These zero waste food tips are designed to highlight environmental stewardship, reduce personal waste, and combat thoughtless consumerism.
It’s U-Pick and Fall Farmers’ Market season and you’re probably looking forward to all the fresh B.C. produce you will be able to pick up. As you probably know already, we’re quite keen on sustainability and environmentalism here in B.C. The government boats a “Greening Your Home” campaign and our Green Economy is growing every day.
Here are a few things that YOU can do to reduce, reuse, and recycle.
Bring Your Own Bags & Buckets
You might be tempted to just wing it when you are visiting the farmers’ market or u-pick farms in your area but a little planning can go a long way. By bringing your own reusable produce bags, fabric totes, and buckets, you can save plastic and paper waste that usually comes from packaging.
Shop for items that come in compostable packaging or no packaging at all. Paper or cardboard packaging that isn’t waxed can be torn up and composted for smaller items like berries that require a container.
Plant Your Own Herbs
Herbs are often difficult to package, as they are small and may fall apart during the shipping process. This means that you usually find them in glass or plastic containers. Avoid this by growing your own herbs! A small window planter is all you need to get started. Some of the easiest herbs to grow are chives, mint, parsley, basil, and cilantro.
You can also grow different flowers and flavors that can be dried and used for tea. Try English or Roman chamomile, lemon balm (part of the mint family), or peppermint.
Use Every Part of Your Produce
We often peel, rind, and chop without taking the time to consider whether or not the “waste” we are creating can be repurposed for good. Prepackaged goods have spoiled us into thinking that it’s okay to pluck out the “best” and ignore the “rest” when it comes to our fruits, veggies, and meats.
In reality, many food parts that get thrown away can (and should) be used up. Roasted pumpkin seeds, apple peel chips, watermelon rind chutney, sauteed greens stems, and fruit peel jelly are just a few of your endless options!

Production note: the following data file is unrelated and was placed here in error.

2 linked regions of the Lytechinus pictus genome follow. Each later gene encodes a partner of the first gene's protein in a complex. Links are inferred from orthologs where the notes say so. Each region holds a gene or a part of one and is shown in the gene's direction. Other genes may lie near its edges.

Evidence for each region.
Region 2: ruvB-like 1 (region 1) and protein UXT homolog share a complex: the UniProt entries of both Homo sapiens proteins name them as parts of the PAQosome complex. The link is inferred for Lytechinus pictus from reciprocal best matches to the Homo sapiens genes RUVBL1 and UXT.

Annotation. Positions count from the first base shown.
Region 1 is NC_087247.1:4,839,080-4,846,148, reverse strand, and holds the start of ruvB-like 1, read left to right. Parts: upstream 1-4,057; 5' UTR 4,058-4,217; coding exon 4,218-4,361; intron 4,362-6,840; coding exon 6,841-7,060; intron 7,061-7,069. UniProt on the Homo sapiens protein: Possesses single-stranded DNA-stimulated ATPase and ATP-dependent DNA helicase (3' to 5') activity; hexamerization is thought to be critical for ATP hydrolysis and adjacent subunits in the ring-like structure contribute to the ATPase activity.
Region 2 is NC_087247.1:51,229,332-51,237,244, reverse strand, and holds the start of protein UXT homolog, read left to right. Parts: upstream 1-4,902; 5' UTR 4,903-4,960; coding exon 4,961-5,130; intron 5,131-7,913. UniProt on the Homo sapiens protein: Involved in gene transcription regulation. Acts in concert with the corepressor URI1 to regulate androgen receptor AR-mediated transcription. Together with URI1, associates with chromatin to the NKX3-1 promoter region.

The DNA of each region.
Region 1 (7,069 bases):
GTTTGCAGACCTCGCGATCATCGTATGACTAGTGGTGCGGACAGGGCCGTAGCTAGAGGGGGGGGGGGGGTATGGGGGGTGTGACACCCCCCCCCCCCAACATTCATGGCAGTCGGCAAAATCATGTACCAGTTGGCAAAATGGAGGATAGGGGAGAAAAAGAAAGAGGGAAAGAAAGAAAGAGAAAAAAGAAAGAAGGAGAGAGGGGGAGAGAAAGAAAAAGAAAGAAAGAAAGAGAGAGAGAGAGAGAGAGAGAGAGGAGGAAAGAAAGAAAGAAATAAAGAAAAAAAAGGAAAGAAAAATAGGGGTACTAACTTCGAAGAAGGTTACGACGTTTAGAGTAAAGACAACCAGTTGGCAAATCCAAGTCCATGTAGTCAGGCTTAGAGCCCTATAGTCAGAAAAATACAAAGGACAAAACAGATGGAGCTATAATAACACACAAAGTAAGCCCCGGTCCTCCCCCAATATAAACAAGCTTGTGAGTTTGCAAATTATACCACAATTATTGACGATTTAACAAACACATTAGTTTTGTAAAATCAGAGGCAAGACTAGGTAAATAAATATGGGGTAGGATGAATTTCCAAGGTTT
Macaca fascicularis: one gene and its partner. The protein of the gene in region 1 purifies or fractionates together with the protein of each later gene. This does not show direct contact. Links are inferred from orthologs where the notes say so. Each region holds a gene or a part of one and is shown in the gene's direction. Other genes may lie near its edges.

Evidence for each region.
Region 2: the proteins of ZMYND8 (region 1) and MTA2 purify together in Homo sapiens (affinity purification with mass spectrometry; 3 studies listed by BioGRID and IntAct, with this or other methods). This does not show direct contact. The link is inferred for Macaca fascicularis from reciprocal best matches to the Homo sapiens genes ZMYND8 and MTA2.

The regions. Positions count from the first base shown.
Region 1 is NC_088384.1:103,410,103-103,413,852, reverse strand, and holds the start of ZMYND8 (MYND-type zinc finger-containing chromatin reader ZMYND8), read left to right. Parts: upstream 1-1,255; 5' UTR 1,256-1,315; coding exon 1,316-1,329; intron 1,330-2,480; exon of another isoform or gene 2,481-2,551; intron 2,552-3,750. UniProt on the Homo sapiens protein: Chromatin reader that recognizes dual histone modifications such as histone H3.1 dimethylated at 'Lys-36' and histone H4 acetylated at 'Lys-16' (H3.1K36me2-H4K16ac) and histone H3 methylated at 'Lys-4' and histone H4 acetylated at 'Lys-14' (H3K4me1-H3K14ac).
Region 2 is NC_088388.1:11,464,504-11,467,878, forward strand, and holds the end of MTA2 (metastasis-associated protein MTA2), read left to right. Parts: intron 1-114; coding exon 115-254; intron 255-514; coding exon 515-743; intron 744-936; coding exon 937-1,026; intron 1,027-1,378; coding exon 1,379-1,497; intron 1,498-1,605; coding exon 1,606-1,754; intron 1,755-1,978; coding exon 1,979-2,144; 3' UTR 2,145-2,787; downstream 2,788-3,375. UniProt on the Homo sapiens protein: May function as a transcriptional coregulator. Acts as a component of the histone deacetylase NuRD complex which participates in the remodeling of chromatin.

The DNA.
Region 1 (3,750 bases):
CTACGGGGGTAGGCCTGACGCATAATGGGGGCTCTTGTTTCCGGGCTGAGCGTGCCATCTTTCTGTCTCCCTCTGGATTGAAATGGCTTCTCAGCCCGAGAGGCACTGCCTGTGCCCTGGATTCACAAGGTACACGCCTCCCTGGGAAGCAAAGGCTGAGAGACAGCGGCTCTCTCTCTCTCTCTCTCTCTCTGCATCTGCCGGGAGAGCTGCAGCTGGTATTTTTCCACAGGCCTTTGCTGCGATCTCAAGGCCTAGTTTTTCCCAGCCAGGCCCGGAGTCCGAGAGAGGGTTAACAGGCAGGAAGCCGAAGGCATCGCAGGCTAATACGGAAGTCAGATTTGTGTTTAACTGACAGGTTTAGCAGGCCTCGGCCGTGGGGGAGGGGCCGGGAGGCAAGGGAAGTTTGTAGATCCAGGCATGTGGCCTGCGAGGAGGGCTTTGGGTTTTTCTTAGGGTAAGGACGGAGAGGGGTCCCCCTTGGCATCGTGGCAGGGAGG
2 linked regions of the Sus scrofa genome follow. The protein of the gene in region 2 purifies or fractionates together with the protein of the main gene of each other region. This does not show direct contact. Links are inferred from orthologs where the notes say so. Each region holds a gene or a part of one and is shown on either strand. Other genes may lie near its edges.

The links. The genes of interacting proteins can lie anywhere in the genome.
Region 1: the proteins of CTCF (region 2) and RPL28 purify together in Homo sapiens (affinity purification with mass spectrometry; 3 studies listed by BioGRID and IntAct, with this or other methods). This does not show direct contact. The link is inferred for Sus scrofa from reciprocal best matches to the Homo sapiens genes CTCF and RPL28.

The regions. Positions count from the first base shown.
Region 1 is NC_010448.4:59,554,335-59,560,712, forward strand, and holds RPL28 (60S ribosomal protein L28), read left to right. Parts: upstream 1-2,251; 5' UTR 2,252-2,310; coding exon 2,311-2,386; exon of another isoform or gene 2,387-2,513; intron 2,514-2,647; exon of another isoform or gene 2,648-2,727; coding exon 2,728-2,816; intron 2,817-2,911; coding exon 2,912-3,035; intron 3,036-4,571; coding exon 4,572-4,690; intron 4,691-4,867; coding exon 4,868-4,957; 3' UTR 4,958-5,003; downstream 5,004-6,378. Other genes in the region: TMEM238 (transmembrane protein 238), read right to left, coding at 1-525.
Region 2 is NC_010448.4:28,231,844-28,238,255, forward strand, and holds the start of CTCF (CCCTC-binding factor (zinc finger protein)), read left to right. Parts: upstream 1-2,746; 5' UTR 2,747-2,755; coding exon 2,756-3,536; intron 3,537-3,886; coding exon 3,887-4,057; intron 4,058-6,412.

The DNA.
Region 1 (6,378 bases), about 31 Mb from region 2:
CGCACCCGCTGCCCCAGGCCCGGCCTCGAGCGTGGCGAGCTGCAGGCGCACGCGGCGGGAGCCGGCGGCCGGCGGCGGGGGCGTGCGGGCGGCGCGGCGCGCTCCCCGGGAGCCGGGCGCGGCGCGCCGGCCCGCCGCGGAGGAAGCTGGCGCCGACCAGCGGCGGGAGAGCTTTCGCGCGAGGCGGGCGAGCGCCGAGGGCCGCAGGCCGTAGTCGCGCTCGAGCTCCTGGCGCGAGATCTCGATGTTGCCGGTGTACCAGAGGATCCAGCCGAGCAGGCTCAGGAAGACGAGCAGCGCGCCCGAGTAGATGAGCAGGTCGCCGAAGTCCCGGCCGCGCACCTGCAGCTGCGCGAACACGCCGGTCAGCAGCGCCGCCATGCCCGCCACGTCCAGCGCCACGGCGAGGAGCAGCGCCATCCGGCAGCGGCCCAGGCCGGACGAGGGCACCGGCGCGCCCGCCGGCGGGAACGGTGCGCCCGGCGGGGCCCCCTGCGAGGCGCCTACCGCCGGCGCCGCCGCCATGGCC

Collect Pieces for Soup Broth
Some leftovers can’t be “eaten” per se but they can certainly be saved, frozen, and later boiled into a delicious vegetable or meat-based broth. You can save items like garlic skins, pepper cores, meat bones, onion tops, herb stems, and tomato ends. There are plenty of different recipes for homemade broth so no matter what you have leftover, you can probably come up with something delicious.
Note that not ALL food bits make for a good-tasting broth. Leave out (or use in small portions) bitter greens, vegetable tops with too many leaves, overpowering herbs, certain seeds, and anything that doesn’t add much flavor (like corn).
Re-Grow Items Where You Can
Many fruit and veggies can serve double-duty by being replanted after partial consumption and allowed to grow anew. An example of this is green onion, whereby you can chop off the tips and add them to your dish and then pace the bulbs and remaining spouts in a jar of water to let them regrow. You can also replant garlic that has sprouted in order to collect more fresh bulbs later on.
Try this with celery, Romain lettuce, carrots, leeks, and even pineapple. Each item will have slightly different instructions for how to regrow it.
Compost, Compost, Compost!
If there is something you really can’t reuse, then collect it to be composted. Items like eggshells actually have a lot of nutrients that gardens will love! If you have space for your own garden, you can create your own mulch with a bit of effort. If not, see if your city offers compost collection or drop-off so that it can be processed and used elsewhere.
Make sure you don’t contaminate your compost with plastic, waxed cardboard, or other unsavory items! This can make the whole batch go to waste.
We love sharing our community and everything that entails here at La Casa Cottage Resort. We also believe in giving back, protecting nature, and living mindfully. So pack up your tote bags, mark the markets on your maps, and come visit us in the beautiful, sunny Okanagan Valley!
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